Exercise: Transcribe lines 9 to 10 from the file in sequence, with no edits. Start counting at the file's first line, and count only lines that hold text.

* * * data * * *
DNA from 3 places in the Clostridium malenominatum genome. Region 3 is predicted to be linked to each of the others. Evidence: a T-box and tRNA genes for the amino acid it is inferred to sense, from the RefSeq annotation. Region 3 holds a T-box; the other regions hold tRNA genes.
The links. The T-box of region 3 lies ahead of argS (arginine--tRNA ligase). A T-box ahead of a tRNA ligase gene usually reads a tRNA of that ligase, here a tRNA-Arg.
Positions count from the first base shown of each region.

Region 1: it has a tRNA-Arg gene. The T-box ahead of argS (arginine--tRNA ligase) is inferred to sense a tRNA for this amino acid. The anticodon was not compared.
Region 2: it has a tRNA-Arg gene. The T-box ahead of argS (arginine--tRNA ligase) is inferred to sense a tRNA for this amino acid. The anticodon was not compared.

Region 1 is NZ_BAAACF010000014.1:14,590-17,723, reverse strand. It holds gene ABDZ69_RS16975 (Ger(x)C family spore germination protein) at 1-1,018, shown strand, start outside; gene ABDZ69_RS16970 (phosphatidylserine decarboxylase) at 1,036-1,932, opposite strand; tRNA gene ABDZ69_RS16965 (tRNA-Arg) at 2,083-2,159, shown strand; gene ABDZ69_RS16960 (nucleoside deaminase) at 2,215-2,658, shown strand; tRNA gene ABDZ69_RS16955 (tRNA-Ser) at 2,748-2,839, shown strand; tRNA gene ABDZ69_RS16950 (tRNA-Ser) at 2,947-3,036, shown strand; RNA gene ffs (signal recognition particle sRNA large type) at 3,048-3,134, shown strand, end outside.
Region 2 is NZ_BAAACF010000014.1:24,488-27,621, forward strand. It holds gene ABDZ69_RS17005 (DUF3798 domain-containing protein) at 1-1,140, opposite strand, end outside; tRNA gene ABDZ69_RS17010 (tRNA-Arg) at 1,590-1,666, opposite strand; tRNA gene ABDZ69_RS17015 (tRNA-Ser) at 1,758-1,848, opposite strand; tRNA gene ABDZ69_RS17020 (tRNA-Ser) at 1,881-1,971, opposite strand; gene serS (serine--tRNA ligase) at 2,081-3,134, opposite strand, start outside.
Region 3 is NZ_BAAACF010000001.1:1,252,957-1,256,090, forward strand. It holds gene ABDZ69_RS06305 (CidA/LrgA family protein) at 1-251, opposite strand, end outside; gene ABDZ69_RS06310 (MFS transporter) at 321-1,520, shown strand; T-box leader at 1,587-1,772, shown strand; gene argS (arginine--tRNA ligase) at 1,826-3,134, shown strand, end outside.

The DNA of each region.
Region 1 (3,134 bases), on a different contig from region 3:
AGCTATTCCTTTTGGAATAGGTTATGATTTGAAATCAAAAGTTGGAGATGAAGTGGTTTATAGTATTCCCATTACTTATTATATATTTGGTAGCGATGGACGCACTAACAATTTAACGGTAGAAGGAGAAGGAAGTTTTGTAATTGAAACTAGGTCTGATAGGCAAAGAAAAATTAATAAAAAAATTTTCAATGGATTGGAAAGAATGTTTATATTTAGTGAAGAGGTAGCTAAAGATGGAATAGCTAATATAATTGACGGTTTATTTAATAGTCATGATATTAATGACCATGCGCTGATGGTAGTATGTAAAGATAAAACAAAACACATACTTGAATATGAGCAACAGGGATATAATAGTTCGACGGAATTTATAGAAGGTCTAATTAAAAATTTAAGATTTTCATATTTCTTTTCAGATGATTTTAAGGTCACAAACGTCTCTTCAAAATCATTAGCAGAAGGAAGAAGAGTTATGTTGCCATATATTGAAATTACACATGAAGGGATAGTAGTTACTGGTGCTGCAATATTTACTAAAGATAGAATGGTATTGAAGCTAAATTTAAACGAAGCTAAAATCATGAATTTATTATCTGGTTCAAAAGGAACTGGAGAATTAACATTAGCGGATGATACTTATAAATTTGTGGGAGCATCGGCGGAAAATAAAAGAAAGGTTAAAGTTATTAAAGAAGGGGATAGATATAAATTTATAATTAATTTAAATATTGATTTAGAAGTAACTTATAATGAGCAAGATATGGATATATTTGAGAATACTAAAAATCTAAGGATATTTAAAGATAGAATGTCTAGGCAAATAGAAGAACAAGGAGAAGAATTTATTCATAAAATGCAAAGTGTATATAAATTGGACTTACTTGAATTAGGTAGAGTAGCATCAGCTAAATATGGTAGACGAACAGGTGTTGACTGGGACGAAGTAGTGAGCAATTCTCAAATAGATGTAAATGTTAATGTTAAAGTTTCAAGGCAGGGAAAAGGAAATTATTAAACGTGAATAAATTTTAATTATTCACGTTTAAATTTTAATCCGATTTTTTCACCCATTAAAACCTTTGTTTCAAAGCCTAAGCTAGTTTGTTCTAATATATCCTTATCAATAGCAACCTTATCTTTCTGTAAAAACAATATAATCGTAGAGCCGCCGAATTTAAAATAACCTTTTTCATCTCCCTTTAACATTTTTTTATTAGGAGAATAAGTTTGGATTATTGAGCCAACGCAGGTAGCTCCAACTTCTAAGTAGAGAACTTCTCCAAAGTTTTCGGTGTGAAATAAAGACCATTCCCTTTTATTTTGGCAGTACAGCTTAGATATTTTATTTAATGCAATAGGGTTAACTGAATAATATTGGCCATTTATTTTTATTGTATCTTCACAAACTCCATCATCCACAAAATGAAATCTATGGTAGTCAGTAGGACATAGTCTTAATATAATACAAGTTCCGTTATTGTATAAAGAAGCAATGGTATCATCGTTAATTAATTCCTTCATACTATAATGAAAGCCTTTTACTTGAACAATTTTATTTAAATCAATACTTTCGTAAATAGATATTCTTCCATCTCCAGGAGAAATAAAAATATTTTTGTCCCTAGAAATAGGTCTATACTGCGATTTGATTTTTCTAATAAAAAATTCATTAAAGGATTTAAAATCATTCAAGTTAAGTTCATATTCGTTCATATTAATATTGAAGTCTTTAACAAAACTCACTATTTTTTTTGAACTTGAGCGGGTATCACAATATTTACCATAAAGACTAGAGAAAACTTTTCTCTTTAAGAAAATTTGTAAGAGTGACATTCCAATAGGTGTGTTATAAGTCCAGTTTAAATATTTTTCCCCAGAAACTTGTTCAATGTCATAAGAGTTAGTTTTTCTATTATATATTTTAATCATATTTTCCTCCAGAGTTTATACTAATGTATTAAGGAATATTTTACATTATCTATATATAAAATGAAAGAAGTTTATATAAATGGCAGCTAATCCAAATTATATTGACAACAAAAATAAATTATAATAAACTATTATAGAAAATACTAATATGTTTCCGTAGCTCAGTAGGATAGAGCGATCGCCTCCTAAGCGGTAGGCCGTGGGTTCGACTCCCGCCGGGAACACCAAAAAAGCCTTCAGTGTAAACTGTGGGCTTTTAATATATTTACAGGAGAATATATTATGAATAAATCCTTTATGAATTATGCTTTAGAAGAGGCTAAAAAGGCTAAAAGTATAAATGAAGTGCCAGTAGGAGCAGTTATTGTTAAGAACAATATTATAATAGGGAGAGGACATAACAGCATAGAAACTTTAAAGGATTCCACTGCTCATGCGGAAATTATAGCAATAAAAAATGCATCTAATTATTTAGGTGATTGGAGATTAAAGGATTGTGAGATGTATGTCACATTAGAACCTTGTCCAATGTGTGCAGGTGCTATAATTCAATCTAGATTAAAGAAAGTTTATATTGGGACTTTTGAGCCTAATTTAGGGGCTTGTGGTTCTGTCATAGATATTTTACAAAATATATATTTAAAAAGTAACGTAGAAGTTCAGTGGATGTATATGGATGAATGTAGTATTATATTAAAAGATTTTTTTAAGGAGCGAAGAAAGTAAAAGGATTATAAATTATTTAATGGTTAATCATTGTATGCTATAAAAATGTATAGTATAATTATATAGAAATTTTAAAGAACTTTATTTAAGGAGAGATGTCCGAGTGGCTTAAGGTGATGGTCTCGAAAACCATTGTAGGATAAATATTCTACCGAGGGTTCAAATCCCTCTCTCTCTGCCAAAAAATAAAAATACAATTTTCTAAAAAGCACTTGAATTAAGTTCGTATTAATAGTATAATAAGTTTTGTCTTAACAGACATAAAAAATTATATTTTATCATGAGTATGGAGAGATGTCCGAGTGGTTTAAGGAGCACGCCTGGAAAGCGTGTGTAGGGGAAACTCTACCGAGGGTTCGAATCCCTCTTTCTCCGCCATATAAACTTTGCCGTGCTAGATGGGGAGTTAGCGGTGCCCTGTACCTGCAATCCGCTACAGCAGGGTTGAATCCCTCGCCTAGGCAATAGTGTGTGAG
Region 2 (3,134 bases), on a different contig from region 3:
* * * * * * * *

The DNA of each region.
Region 1 (3,134 bases), on a different contig from region 3: